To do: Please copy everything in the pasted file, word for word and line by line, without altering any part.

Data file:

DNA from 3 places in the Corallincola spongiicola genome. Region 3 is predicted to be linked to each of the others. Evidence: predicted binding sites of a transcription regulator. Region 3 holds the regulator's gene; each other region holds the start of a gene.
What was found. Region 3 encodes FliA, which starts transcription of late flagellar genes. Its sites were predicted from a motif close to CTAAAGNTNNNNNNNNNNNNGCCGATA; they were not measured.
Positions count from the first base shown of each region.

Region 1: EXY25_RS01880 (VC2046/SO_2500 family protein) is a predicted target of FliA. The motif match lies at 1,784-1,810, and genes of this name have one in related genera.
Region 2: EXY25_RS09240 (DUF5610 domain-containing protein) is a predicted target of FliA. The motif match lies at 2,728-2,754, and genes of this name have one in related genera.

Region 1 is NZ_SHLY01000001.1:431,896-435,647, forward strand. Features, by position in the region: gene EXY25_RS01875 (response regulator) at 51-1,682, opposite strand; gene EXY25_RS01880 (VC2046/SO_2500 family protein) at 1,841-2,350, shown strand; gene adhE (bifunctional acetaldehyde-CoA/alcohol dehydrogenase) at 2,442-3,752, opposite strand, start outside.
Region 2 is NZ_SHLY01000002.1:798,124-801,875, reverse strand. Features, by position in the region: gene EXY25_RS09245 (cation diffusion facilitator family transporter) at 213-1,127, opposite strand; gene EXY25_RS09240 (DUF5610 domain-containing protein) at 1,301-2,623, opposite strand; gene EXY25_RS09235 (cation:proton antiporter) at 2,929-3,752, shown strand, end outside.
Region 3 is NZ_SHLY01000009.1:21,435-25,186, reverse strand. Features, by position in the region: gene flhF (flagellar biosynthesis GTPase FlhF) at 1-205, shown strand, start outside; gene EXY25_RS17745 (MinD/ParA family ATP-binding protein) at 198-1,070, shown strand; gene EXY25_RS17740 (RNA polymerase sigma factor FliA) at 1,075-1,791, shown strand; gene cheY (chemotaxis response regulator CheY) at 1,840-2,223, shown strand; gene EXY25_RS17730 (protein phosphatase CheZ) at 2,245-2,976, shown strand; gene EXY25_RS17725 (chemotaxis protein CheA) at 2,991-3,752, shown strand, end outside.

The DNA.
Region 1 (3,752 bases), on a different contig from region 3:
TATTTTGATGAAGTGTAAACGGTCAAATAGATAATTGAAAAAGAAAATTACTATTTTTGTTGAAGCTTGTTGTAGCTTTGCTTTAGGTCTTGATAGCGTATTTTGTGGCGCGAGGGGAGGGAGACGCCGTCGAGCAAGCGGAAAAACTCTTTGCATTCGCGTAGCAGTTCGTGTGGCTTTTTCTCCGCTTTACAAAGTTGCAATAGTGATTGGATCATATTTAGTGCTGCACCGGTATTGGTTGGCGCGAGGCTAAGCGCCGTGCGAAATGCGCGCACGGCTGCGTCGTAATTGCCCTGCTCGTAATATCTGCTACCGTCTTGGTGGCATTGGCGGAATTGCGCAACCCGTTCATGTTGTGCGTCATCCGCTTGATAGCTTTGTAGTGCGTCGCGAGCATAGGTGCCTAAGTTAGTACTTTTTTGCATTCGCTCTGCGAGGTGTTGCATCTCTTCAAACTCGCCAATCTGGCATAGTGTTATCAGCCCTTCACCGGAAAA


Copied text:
DNA from 3 places in the Corallincola spongiicola genome. Region 3 is predicted to be linked to each of the others. Evidence: predicted binding sites of a transcription regulator. Region 3 holds the regulator's gene; each other region holds the start of a gene.
What was found. Region 3 encodes FliA, which starts transcription of late flagellar genes. Its sites were predicted from a motif close to CTAAAGNTNNNNNNNNNNNNGCCGATA; they were not measured.
Positions count from the first base shown of each region.

Region 1: EXY25_RS01880 (VC2046/SO_2500 family protein) is a predicted target of FliA. The motif match lies at 1,784-1,810, and genes of this name have one in related genera.
Region 2: EXY25_RS09240 (DUF5610 domain-containing protein) is a predicted target of FliA. The motif match lies at 2,728-2,754, and genes of this name have one in related genera.

Region 1 is NZ_SHLY01000001.1:431,896-435,647, forward strand. Features, by position in the region: gene EXY25_RS01875 (response regulator) at 51-1,682, opposite strand; gene EXY25_RS01880 (VC2046/SO_2500 family protein) at 1,841-2,350, shown strand; gene adhE (bifunctional acetaldehyde-CoA/alcohol dehydrogenase) at 2,442-3,752, opposite strand, start outside.
Region 2 is NZ_SHLY01000002.1:798,124-801,875, reverse strand. Features, by position in the region: gene EXY25_RS09245 (cation diffusion facilitator family transporter) at 213-1,127, opposite strand; gene EXY25_RS09240 (DUF5610 domain-containing protein) at 1,301-2,623, opposite strand; gene EXY25_RS09235 (cation:proton antiporter) at 2,929-3,752, shown strand, end outside.
Region 3 is NZ_SHLY01000009.1:21,435-25,186, reverse strand. Features, by position in the region: gene flhF (flagellar biosynthesis GTPase FlhF) at 1-205, shown strand, start outside; gene EXY25_RS17745 (MinD/ParA family ATP-binding protein) at 198-1,070, shown strand; gene EXY25_RS17740 (RNA polymerase sigma factor FliA) at 1,075-1,791, shown strand; gene cheY (chemotaxis response regulator CheY) at 1,840-2,223, shown strand; gene EXY25_RS17730 (protein phosphatase CheZ) at 2,245-2,976, shown strand; gene EXY25_RS17725 (chemotaxis protein CheA) at 2,991-3,752, shown strand, end outside.

The DNA.
Region 1 (3,752 bases), on a different contig from region 3:
TATTTTGATGAAGTGTAAACGGTCAAATAGATAATTGAAAAAGAAAATTACTATTTTTGTTGAAGCTTGTTGTAGCTTTGCTTTAGGTCTTGATAGCGTATTTTGTGGCGCGAGGGGAGGGAGACGCCGTCGAGCAAGCGGAAAAACTCTTTGCATTCGCGTAGCAGTTCGTGTGGCTTTTTCTCCGCTTTACAAAGTTGCAATAGTGATTGGATCATATTTAGTGCTGCACCGGTATTGGTTGGCGCGAGGCTAAGCGCCGTGCGAAATGCGCGCACGGCTGCGTCGTAATTGCCCTGCTCGTAATATCTGCTACCGTCTTGGTGGCATTGGCGGAATTGCGCAACCCGTTCATGTTGTGCGTCATCCGCTTGATAGCTTTGTAGTGCGTCGCGAGCATAGGTGCCTAAGTTAGTACTTTTTTGCATTCGCTCTGCGAGGTGTTGCATCTCTTCAAACTCGCCAATCTGGCATAGTGTTATCAGCCCTTCACCGGAAAA